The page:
Oh, I remember now. You are correct, you didn't need any guns. You just helplessly depended on the guns of the British and the barbarian Americans to get the Germans out.

Guns: Only needed by benevolent European regimes!
2.20.2008 10:24am
Michael B (mail):
Immediately, thoughts concerning conceptions of freedom and a responsible relation to guns come to mind. Recalling, for example, that exactly three entities (that I'm aware of) incorporate a kalashnikov on their flags and symbols: Hezbollah, Fatah and Mozambique. Then there are other entities, were they to adopt a flag, that likely would incorporate a kalashnikov, such as the Camorra in Naples and similar global crime syndicates. (Mozambique's was Marxist inspired.)


[DK: Very interesting. I added a footnote to mention this. Mzmbq has made big strides towards democracy lately, although the other two entities remain despicable.]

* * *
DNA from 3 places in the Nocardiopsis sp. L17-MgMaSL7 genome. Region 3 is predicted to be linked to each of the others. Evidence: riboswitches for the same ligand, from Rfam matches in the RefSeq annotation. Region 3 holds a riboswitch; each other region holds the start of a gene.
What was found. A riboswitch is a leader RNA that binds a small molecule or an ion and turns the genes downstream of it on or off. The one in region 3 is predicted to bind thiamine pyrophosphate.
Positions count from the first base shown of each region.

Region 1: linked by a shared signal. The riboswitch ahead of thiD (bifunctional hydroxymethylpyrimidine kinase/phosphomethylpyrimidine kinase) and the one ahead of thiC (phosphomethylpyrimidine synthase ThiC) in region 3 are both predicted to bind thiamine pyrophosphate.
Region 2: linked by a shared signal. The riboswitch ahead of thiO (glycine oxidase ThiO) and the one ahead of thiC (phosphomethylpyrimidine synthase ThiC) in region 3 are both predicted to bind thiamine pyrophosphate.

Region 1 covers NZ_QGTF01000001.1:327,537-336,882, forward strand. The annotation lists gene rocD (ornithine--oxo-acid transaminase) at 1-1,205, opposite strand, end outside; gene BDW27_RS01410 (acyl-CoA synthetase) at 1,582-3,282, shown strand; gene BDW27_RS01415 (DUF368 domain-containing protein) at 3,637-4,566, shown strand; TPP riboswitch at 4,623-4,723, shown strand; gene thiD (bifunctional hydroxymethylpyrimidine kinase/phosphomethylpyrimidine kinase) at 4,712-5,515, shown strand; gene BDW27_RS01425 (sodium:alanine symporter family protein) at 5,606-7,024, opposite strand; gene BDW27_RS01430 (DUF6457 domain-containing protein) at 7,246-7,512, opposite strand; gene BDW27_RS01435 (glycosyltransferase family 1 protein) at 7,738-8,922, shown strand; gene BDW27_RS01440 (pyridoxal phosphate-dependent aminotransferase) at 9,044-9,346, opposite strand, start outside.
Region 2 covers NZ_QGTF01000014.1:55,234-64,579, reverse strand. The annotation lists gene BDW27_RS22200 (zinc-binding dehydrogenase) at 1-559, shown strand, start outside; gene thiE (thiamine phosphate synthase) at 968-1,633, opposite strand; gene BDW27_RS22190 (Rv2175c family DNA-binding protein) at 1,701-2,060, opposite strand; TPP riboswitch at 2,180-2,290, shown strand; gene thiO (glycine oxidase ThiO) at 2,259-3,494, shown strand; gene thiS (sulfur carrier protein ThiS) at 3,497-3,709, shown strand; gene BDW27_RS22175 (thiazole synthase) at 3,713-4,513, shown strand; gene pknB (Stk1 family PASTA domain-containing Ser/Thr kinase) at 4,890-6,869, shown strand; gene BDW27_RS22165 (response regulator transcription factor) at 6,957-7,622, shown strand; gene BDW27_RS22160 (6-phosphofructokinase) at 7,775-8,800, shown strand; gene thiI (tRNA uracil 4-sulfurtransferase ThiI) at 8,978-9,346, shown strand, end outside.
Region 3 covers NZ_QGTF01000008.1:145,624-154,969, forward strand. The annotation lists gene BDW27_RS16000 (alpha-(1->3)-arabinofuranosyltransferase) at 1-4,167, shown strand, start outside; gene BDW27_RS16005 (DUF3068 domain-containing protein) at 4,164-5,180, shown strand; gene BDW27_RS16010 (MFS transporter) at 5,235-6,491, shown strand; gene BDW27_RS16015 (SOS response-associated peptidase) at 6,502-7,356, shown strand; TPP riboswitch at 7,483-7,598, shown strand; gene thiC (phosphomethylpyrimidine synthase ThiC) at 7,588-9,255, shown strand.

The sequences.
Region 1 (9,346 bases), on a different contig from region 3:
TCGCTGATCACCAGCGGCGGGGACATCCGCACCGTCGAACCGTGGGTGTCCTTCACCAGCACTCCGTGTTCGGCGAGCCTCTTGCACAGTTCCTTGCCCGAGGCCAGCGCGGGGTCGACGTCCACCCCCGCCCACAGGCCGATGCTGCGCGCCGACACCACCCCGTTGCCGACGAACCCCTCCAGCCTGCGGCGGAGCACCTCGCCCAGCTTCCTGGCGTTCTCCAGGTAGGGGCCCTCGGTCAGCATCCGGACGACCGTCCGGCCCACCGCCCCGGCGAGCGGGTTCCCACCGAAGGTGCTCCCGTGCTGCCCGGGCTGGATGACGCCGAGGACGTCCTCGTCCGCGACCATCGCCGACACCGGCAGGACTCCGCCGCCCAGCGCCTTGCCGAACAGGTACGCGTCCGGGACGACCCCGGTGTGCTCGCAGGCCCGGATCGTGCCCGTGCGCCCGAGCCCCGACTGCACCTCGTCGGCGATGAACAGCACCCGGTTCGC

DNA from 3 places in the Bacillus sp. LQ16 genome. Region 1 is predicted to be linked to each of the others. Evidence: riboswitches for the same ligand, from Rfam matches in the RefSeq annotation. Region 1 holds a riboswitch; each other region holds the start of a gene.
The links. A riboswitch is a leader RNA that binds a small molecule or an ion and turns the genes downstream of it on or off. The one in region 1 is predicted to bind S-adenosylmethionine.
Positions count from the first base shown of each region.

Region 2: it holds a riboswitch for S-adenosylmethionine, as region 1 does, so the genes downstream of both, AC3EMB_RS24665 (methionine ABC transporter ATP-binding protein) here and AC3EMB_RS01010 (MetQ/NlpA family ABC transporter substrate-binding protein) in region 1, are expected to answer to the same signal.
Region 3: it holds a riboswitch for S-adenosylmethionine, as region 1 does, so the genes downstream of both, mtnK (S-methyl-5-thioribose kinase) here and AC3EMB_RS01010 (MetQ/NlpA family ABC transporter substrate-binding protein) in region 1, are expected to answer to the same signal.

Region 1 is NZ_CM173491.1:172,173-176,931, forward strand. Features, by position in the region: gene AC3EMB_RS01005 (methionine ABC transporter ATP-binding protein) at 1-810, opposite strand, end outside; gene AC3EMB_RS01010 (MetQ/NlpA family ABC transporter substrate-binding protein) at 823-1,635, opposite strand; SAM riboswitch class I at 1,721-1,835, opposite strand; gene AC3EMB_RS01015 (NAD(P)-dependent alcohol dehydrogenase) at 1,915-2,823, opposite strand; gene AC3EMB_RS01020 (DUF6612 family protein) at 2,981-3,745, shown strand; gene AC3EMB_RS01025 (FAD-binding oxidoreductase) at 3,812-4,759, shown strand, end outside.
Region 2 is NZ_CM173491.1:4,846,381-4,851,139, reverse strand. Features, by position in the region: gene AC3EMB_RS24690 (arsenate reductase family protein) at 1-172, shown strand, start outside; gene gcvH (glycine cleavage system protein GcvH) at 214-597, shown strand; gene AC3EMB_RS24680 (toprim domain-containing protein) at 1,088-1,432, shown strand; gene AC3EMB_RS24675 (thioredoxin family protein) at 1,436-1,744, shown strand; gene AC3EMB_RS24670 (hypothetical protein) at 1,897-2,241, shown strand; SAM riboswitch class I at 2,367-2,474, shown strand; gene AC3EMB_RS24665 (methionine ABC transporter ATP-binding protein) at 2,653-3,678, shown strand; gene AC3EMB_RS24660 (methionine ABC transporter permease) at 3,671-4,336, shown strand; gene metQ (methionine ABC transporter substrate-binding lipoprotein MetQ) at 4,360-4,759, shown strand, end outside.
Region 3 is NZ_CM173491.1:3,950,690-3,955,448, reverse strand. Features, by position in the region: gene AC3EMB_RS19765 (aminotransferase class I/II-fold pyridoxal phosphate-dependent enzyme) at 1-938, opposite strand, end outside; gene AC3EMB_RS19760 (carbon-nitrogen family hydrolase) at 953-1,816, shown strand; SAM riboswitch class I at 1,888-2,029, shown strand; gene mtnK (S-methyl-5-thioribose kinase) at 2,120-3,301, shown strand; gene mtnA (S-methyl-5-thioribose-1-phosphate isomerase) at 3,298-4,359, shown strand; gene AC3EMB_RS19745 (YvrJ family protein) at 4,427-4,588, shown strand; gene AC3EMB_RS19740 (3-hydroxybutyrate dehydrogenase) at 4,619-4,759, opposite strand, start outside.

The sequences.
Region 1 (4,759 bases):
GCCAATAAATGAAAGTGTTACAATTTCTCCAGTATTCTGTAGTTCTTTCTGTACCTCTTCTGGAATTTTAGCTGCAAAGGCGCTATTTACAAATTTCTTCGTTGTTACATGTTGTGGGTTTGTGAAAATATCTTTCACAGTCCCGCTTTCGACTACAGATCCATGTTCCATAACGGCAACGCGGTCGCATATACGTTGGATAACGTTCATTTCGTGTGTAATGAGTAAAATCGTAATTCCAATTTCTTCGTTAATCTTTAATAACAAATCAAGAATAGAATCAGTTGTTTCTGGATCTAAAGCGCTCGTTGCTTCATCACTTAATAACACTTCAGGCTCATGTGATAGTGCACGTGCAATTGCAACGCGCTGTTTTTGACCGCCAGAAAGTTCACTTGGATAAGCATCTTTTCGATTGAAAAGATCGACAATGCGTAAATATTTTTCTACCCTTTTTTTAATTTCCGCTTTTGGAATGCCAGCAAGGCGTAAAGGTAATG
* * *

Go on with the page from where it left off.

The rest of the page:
2.20.2008 10:31am
rarango (mail):
Agree with the comments re gun owners (vs guns) as the appropriate measure. I suspect many gun owners have more than one weapons, esp if they are hunters who pursue both birds and big game.

Also agree that the statistical treatment could be a bit more sophisticated: even a simple Chi square/cross tabs might have been useful. Agree with the commenter who suggested using a statistician on your team. Medical journals often take that approach.

Finally congratulations on moving beyound correlation and formulating some causal hypotheses. Good paper, and I enjoyed reading it.
2.20.2008 10:43am
Michael B (mail):
martinned, your view of history is blinkered and not just a little. Too much of Europe has been content (using a purely pejorative sense of the term) with placing its head in the sand even when its problems were in its own backyard (the Balkans) and including its own front yard (Hitler's Germany).